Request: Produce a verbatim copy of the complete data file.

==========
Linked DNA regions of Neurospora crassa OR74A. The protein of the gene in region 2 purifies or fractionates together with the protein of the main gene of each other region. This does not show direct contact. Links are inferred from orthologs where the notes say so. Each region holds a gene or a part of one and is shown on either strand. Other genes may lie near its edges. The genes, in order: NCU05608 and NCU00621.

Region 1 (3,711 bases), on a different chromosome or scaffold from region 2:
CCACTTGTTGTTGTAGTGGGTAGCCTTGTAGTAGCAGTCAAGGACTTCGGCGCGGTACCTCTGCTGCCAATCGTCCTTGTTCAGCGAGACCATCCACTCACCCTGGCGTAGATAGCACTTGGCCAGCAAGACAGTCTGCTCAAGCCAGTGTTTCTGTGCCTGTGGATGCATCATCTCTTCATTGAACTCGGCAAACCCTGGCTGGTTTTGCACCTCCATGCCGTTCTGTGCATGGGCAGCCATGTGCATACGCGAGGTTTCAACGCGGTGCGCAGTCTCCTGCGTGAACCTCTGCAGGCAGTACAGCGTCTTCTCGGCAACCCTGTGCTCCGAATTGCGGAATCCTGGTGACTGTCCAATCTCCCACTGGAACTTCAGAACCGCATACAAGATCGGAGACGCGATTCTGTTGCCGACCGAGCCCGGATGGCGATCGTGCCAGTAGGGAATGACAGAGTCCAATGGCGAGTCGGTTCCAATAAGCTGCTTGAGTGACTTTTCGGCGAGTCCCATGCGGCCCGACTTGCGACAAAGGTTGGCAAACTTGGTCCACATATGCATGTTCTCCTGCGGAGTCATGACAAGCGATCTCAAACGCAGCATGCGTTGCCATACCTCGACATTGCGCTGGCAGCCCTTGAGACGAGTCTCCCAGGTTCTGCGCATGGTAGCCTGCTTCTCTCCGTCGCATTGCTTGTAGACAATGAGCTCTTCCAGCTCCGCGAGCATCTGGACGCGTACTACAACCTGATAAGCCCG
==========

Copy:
Linked DNA regions of Neurospora crassa OR74A. The protein of the gene in region 2 purifies or fractionates together with the protein of the main gene of each other region. This does not show direct contact. Links are inferred from orthologs where the notes say so. Each region holds a gene or a part of one and is shown on either strand. Other genes may lie near its edges. The genes, in order: NCU05608 and NCU00621.

Region 1 (3,711 bases), on a different chromosome or scaffold from region 2:
CCACTTGTTGTTGTAGTGGGTAGCCTTGTAGTAGCAGTCAAGGACTTCGGCGCGGTACCTCTGCTGCCAATCGTCCTTGTTCAGCGAGACCATCCACTCACCCTGGCGTAGATAGCACTTGGCCAGCAAGACAGTCTGCTCAAGCCAGTGTTTCTGTGCCTGTGGATGCATCATCTCTTCATTGAACTCGGCAAACCCTGGCTGGTTTTGCACCTCCATGCCGTTCTGTGCATGGGCAGCCATGTGCATACGCGAGGTTTCAACGCGGTGCGCAGTCTCCTGCGTGAACCTCTGCAGGCAGTACAGCGTCTTCTCGGCAACCCTGTGCTCCGAATTGCGGAATCCTGGTGACTGTCCAATCTCCCACTGGAACTTCAGAACCGCATACAAGATCGGAGACGCGATTCTGTTGCCGACCGAGCCCGGATGGCGATCGTGCCAGTAGGGAATGACAGAGTCCAATGGCGAGTCGGTTCCAATAAGCTGCTTGAGTGACTTTTCGGCGAGTCCCATGCGGCCCGACTTGCGACAAAGGTTGGCAAACTTGGTCCACATATGCATGTTCTCCTGCGGAGTCATGACAAGCGATCTCAAACGCAGCATGCGTTGCCATACCTCGACATTGCGCTGGCAGCCCTTGAGACGAGTCTCCCAGGTTCTGCGCATGGTAGCCTGCTTCTCTCCGTCGCATTGCTTGTAGACAATGAGCTCTTCCAGCTCCGCGAGCATCTGGACGCGTACTACAACCTGATAAGCCCG